Esslemont was the tenant of a 1991 act lease of Muirton of Corsindae, Sauchen, Inverurie. The farm extended to 213 acres of which 83 acres were arable with 130 acres of hill ground. The lease commenced in January 1944 with the current tenant inheriting the tenancy from his father. A condition within the lease was that the farm was to be “used for agricultural purposes only”, however to supplement his income the tenant had taken on various jobs off the farm. The landlord had no objection to tenant’s off farm work, but with the passage of time the agricultural activity carried out by the tenant lessened and the farm had become a base for a non-agricultural business.
Through the vehicle of Monarch Conservatories Scotland Ltd, the tenant set up and ran a home improvement, double glazing and conservatory business from the farm. Since around 1996 the farm steading was used as premises for the delivery, storage and distribution of materials for projects. As the non-agricultural activities expanded it was apparent that the predominant economic activity undertaken from the farm was no longer agricultural. The tenant’s position was that while he derived the bulk of his income from Monarch, he was also still carrying out agricultural activity on the farm in the form of letting land out each year for seasonal grazing or mowing and that he wintered sheep on the farm. We have also blogged about the Court’s views on letting land for grazing lets and via contract farming agreements.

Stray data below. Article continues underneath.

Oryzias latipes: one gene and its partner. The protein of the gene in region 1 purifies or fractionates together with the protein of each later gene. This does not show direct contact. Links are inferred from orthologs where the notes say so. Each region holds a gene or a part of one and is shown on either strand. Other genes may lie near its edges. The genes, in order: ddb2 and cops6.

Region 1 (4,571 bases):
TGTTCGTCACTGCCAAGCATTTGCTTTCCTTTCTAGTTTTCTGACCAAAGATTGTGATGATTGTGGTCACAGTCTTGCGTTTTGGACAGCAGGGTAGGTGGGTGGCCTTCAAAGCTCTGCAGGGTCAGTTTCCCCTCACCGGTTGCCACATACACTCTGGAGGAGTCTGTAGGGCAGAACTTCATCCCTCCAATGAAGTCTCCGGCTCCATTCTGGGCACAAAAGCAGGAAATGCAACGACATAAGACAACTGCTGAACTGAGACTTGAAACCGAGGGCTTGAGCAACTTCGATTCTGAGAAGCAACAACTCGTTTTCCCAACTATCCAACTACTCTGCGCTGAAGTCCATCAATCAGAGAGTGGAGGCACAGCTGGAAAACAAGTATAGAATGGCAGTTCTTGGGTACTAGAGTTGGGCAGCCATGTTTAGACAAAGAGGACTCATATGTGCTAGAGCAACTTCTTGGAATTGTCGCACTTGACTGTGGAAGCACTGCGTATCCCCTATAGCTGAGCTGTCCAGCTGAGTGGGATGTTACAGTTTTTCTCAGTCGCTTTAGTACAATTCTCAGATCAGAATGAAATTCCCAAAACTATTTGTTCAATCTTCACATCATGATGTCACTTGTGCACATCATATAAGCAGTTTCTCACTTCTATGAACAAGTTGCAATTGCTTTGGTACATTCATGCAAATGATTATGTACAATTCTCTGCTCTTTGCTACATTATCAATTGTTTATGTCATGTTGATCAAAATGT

In 2015 the tenant issued the landlord with a Notice of Diversification seeking to use parts of the farm for the non-agricultural purpose of “the storage of building materials in connection with conducting building activities and the administration of the business” of Monarch, a limited company of which the Tenant and his son are the directors and the tenant the sole shareholder. Within The Agricultural Holdings (Scotland) Act 2003, is a procedure to follow if a tenant of a secure tenancy wishes to use the holding for a non-agricultural purpose. The landlord is given the opportunity to review the tenant’s proposed diversification and there are several grounds of objection that may lead to a landlord being justified in rejecting the tenant’s notice. This includes if the diversification would significantly lessen the amenity of the land or surrounding area or substantially prejudice the use of the land for agricultural purposes. In Fyffe v John Esslemont, the Court was of the view that the number of vehicles movements on the private estate roads (estimated at 50 movements per day) together with the use of the steading for Monarch business had altered the nature of the tenancy significantly.
In this case the landlord successfully proved that the tenant had wholly or substantially abandoned the agricultural use of the farm, bringing about a change in the character of the tenancy from agricultural to commercial. The upshot is that the tenant loses the statutory protection afforded by the Agricultural holdings legislation. This case demonstrates that when a tenant goes well beyond the primary use of “agriculture” there is a point at which the Courts will support the notion that the tenant should lose security of tenure. While many legitimate diversification projects on let farms have and will continue to be supported by landlords, this case shows there is a balance to be found. In undertaking such a project, the legislation does provide a statutory framework for diversification which should be followed.